[0020] Often the road segment in question does not have a vehicle count measurement, and the hourly traffic count can be estimated on a road where the traffic count has not been measured. This can be treated as an interpolation problem, because the estimate can be made using traffic counts from roads that are nearby in space and time. Mathematically it is a regression problem, where the dependent variable/parameter is the desired traffic count, and the independent variables are features including nearby traffic counts. In this example, there are 65 independent variables in the regression function. Five of the independent variables characterize the date/time and the road segment in question: hour of day, day of week, road type from {major road, arterial, street}, number of lanes, and speed limit. Other and/or additional variables/parameters can be considered in other implementations.

[0021] Independent variables from nearby roads that have measured vehicle counts can also be considered. Specifically, the nearest five measured roads for each road type in {major road, arterial, street} can be considered, giving data on 15 total nearby roads. In this example, for each of these 15 roads, the independent variables are: [0022] Hourly vehicle count based on the vehicle count query described above; [0023] Great circle distance from road segment in question; [0024] Difference in the number of lanes from road segment in question; [0025] Difference in speed limit from road segment in question.

[0026] Thus, the total number of independent variables for the regression function is 65, in this example. The dependent variable to estimate is the hourly traffic count on the road segment in question for the specified date/time.

[0027] In this example, the regression function can be a boosted forest of decision trees. In some cases, parameters can be examined and/or ranked for predictive value. For instance, parameters for the learning rate and forest parameters can be examined to find the most accurate function in terms of I.sub.1 error. In this case the optimal forest consisted of 500 trees with 74 leaves per tree and a minimum of 10 instances in each leaf. The estimates can be tested by using the learned regression function to estimate traffic counts on roads that have actual traffic count measurements. Specifically, for each measured road segment, the actual vehicle count can be extracted for each hour from our data. Using ten-fold cross validation, regression estimates can be recorded for each measured instance. The results are shown in FIG. 3, which shows a graph 300. The graph shows interpolated hourly vehicle counts 302 on the vertical axis and actual hourly vehicle counts 304 on the horizontal axis. The graph shows a good correlation between measured and estimated vehicle counts, with a linear least squares fit of R.sup.2=0.9772 as defined by line 306 through points (e.g., instances) represented generally at 308.

[0028] With this regression function in place, a vehicle count estimate can be computed for any road segment in the region for any given date/time.

Classifying Crash Occurrence

[0029] A crash occurrence classifier can be created that identifies the risk of a crash based on the crash data. The crash occurrence classifier can be trained with positive examples from the crash data and negative examples generated randomly and uniformly in space and time. Each example can be an hour-long instance on a road segment that either did or did not host a crash. The positive examples are simply the 15,401 crashes in the data, with the date/time truncated to the previous integer hour and the location represented as the nearest road segment. In this case, it was rare to have more than one crash on the same road segment during the same hour, so all the crash examples implicitly represent a single reported crash incident. An equal number of negative crash examples can be generated in hour-long intervals and road segments that were not reported as crash occurrences. Some crashes go unreported, so there may have been some false negatives in the training data.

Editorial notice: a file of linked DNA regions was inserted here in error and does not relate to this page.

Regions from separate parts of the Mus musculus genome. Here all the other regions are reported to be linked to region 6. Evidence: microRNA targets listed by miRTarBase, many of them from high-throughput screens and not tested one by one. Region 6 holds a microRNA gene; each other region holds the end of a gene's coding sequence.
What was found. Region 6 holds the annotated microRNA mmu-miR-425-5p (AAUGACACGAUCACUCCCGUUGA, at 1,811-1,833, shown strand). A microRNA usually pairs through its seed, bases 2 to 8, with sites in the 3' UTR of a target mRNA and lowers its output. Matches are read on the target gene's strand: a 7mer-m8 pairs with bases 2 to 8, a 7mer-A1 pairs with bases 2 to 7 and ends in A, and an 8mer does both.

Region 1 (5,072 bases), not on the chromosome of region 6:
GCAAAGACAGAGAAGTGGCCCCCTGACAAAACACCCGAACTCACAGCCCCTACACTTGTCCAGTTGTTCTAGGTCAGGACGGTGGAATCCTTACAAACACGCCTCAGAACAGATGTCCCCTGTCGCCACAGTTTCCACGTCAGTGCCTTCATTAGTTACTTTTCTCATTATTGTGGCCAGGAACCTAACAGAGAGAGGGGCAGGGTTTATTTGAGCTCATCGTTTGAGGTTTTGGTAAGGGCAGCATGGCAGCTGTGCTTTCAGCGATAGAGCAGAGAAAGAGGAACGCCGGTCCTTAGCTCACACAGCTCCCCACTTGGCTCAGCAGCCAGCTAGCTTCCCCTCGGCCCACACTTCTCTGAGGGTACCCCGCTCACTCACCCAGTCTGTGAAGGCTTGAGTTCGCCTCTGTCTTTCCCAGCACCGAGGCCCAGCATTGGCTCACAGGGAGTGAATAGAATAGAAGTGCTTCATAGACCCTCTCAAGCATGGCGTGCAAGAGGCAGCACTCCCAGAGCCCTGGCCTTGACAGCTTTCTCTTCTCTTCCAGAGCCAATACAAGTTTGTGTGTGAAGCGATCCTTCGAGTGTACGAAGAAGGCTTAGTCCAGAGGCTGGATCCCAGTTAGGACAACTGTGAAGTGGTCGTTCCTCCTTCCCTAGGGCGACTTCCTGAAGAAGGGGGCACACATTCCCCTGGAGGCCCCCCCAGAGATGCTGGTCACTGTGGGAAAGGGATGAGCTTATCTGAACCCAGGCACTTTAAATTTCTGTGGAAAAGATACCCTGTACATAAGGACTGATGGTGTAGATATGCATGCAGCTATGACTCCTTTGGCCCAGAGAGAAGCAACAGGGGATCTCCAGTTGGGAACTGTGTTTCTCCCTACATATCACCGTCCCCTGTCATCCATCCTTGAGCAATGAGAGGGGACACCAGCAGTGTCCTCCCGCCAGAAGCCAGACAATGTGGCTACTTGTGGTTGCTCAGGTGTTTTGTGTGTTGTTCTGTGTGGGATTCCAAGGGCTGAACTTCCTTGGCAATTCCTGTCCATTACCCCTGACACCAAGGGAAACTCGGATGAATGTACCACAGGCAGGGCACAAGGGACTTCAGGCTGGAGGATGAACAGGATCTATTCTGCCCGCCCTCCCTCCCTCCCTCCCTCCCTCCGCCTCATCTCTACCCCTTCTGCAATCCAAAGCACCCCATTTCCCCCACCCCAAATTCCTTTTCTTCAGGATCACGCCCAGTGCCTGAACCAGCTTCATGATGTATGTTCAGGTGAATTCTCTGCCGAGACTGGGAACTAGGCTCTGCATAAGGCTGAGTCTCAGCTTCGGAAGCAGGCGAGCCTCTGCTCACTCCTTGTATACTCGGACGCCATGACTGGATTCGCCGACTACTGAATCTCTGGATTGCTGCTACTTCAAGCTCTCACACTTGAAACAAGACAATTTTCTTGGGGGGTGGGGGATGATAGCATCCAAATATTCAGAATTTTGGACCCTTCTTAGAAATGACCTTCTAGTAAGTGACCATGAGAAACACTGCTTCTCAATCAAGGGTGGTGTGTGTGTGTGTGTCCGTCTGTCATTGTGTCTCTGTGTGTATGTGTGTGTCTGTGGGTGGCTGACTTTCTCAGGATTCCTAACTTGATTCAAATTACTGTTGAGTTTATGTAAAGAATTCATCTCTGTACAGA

[0030] In this implementation, the crash occurrence classifier is based on a set of 29 features from each example, outlined below.

[0031] Vehicle Count: Vehicle count estimate from interpolation;

[0032] Date/Time: Day of week, hour of day;

[0033] Road Segment Layout: Road type from {major road, arterial, street}, number of lanes, speed limit, divider (binary), length of road segment, mean slope of road segment, minimum, maximum & mean radii of curvature;

[0034] Sun Angle: Sun above or below horizon (binary), elevation, azimuth, subtended angles between azimuth and road heading (sum to 180 degrees);

[0035] Weather: Temperature, wind speed, snow depth, visibility (miles), cloud ceiling (feet), precipitation in last hour, last 6 hours, and last 24 hours;

[0036] Nearby Structures: Number and density of residences along road segment, number and density of businesses along road segment.

[0037] Most of these features are self-explanatory. In this example, the road segment layout features, residences, and businesses came from a mapping database, such as Bing Maps road database. The features involving the sun's azimuth angle indicate the propensity for sun glare in the driver's eyes. Weather features for the Minneapolis, Minn. area were obtained from the National Oceanic and Atmospheric Administration which gives recorded weather conditions in approximately one-hour increments.

[0038] Given the features, an instance can be classified as either a crash or not. As with the regression function above, a boosted forest of decision trees can be employed, but for classification instead of regression. Different parameters can be swept with 10-fold cross validation. One example utilized a forest of 500 trees, 296 leaves per tree, and a minimum of 1 instance in each leaf.